Conditions keeping ‘green water’ at bay


The passage of some frontal boundaries this past week made for a bit of a mixing of the deep ocean waters and this, hopefully, will prevent the formation of that so-called “green water” that the offshore angler does his best to avoid.

The fish don’t seem to like those conditions either and that, combined with the heat of the August day, does plenty to discourage action.

Trolling has been pretty quiet with the only real action coming when a boat happens on some floating material that happens to harbour a school of wahoo or dolphin.

One such encounter earlier this week saw one boat catch over a dozen wahoo which were otherwise very welcome since there wasn’t much other action to be had.

Little effort has been put in the deep where there is no doubt that the billfish continue to cruise.

Chumming for small game and/or reef species continues to be productive, but the thought of standing out in the sun all day is enough to deter most anglers.

Some commercial fishermen are starting to put in the evening hours for yellowtail snappers as this species usually peaks in abundance at about this time of the year.

Finding ideal conditions can be tricky and it does not take too much of a departure from the preferred to sufficiently put the snappers off, making for a wasted night.

Many commercial operators are pretty much ignoring the offshore situation in favour of going forward with preparations for the deployment of the lobster traps which is really just a couple of weeks away as yet another lobster season is on the horizon.

This is the time of the year when inshore anglers can enjoy the best action that they are ever likely to see. The flat areas and the inshore bays and grassy areas will be where bonefish are most common, and they will be willing to please on almost any bait and quite a few artificial lures as well.

The South Shore is home to numbers of palometa, usually referred to as pompano. Chumming with bread or sardine oil-laced bread and using the same for bait on a light spinning rod will ensure plenty of action.

These largely ignored fish also make for some very high-quality fillets which are there for the taking right off the beach.

Barracuda also hang around the beaches and bathers would probably be shocked to know how often they are stalked by these curious fish that can blend into the shafts of light over the sandy beach bottom almost perfectly rendering them invisible to the casual observer.

Small boat trolling along the harbours and bays and among the islands in the Sound, using small spoons or Rapala®-type lures will attract strikes from barracuda or sennet (a small barracuda-relative usually seen at night), jacks and mackerel.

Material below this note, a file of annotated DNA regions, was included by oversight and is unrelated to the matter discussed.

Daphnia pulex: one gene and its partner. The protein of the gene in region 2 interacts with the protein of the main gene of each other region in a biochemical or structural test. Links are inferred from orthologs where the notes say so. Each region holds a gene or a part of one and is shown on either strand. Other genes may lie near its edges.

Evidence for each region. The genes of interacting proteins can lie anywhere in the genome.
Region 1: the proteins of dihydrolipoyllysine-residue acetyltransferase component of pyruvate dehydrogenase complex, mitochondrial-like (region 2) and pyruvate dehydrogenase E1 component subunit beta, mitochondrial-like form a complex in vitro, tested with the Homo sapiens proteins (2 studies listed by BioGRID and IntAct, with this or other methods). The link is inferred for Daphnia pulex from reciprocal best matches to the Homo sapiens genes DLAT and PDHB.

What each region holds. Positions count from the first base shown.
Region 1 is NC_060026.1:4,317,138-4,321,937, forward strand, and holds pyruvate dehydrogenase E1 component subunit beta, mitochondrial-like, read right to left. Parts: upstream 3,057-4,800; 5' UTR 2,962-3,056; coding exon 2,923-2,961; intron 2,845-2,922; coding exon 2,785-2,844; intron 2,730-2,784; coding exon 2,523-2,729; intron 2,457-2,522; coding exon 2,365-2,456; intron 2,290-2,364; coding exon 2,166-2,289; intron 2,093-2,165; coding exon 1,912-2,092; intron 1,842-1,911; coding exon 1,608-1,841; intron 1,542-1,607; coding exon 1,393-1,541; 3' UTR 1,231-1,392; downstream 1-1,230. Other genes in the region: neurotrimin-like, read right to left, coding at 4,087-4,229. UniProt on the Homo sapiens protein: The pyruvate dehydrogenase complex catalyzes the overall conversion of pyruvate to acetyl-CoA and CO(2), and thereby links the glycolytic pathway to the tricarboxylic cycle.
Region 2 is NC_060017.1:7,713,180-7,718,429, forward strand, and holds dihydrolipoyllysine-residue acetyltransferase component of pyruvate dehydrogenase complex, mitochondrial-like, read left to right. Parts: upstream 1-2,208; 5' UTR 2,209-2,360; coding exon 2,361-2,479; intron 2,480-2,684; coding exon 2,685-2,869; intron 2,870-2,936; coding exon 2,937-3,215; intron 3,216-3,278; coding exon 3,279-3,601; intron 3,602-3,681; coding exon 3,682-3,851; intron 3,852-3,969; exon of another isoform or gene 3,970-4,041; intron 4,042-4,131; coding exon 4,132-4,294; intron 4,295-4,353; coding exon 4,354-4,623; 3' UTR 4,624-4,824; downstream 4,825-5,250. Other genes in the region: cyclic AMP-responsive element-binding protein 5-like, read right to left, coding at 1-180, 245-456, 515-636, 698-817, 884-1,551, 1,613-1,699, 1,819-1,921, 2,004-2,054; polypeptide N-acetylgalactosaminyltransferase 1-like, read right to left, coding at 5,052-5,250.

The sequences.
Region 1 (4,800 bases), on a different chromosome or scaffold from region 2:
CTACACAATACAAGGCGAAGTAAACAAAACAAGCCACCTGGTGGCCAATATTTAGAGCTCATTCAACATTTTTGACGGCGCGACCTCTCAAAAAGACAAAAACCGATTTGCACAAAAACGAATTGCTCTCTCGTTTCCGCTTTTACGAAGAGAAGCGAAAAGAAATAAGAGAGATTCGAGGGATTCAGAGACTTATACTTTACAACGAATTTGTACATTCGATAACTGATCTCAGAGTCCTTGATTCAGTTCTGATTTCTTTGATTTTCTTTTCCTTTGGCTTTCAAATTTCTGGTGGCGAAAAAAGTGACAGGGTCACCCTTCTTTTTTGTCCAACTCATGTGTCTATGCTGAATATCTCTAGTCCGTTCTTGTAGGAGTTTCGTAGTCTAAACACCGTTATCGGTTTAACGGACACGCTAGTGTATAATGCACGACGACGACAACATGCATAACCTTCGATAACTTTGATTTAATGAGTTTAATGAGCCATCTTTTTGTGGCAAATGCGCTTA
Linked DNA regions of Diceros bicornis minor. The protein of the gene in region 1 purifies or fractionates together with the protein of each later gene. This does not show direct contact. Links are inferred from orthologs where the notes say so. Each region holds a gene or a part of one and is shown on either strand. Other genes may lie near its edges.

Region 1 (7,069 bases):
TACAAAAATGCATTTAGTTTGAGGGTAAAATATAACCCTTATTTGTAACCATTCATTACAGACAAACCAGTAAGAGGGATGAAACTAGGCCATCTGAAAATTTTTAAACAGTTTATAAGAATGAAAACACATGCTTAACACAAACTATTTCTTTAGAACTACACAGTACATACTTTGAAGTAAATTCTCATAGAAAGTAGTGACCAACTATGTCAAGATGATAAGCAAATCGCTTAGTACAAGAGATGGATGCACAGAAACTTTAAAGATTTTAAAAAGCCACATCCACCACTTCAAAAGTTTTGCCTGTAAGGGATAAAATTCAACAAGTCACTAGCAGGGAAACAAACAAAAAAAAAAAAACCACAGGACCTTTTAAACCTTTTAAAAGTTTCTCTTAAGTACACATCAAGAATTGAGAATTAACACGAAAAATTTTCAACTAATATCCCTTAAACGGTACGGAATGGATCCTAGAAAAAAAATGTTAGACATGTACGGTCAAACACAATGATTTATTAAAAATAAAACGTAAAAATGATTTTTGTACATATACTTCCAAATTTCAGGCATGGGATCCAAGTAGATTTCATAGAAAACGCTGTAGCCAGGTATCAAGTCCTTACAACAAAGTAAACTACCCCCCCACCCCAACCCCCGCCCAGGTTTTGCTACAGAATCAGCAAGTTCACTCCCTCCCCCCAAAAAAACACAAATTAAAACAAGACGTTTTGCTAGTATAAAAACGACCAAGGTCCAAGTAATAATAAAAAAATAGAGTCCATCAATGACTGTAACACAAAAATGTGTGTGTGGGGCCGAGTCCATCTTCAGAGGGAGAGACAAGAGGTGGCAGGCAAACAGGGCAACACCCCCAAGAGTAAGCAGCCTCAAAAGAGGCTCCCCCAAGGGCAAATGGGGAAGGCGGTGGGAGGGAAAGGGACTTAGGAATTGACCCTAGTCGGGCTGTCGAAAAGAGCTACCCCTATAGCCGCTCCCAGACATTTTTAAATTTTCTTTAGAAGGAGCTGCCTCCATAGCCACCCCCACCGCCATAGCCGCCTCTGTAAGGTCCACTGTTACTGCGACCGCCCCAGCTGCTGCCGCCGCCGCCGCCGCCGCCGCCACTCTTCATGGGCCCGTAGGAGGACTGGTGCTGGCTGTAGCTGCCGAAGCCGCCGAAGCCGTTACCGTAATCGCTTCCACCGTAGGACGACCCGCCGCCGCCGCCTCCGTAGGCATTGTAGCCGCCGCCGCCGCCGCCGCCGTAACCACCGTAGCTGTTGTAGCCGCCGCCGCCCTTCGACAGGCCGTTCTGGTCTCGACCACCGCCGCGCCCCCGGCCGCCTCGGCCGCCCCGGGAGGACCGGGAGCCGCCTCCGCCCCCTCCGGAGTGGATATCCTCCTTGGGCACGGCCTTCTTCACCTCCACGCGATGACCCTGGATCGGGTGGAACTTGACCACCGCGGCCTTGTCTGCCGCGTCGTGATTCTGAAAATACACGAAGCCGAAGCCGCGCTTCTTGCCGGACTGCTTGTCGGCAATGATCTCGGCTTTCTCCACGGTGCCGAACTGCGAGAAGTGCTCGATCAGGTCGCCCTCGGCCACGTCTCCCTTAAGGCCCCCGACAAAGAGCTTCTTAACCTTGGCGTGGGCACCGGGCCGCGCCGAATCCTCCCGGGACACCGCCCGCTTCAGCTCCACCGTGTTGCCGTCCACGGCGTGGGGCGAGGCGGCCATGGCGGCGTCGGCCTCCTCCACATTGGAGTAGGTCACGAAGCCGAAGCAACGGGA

Every once in a while, a bonita or amber may oblige and all of these provide good sport and have potential in the galley. While all of this is going on, serious fishermen will be keeping their eyes open for any signs of the frigate mackerel.

Not to be confused with other species of the same or similar name, what is in question here are juvenile little tunny or the fish that are locally referred to as mackerel.

Don’t even get started on fish names, the Food and Agriculture Organisation prefers the moniker Atlantic Black Skipjack, so “frigate mackerel” will suffice for these purposes.

Highly prized as an offshore live bait, this species often shows up inshore or over the reef areas before making their way out toward the edge of the drop-off and Banks where they are often part of the most amazing wahoo fishing imaginable.

Not guaranteed to take place each year, but those who have experienced it can only long for another such coincidental arrival of both the frigates and the major wahoo run that usually occurs around early September, give or take a couple of weeks either way. So now is the time to keep a lookout and to hope.

Now, even the landlubbers can be in for a bit of a treat and see some really interesting fish. Apart from the wahoo, tuna and marlin that dominate the tournament scene here is an opportunity that should not be missed.

With the Bermuda Anglers Club Junior Tournament taking place tomorrow, Sunday, rain or shine, there is sure to be a crowd of youngsters with their catches for the weigh-in at the Flagpole, Front Street commencing at 3pm.

Apart from the pleasure of seeing the children have fun, there are usually some of the strangest sea creatures imaginable weighed in. Far be it from a junior’s mind to concentrate on recognised game fish.

Given their methods and some of the most unlikely places where they fish from, even if a boat is involved, they do come up with some oddities; some so strange that they are not even regular exhibits at the aquarium. Rest assured, prize winner or not, Bermuda’s youth will be pleased as punch to show off the results of their Tight Lines!!!

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Published Aug 17, 2019 at 8:00 am (Updated Aug 17, 2019 at 12:33 am)

Conditions keeping ‘green water’ at bay

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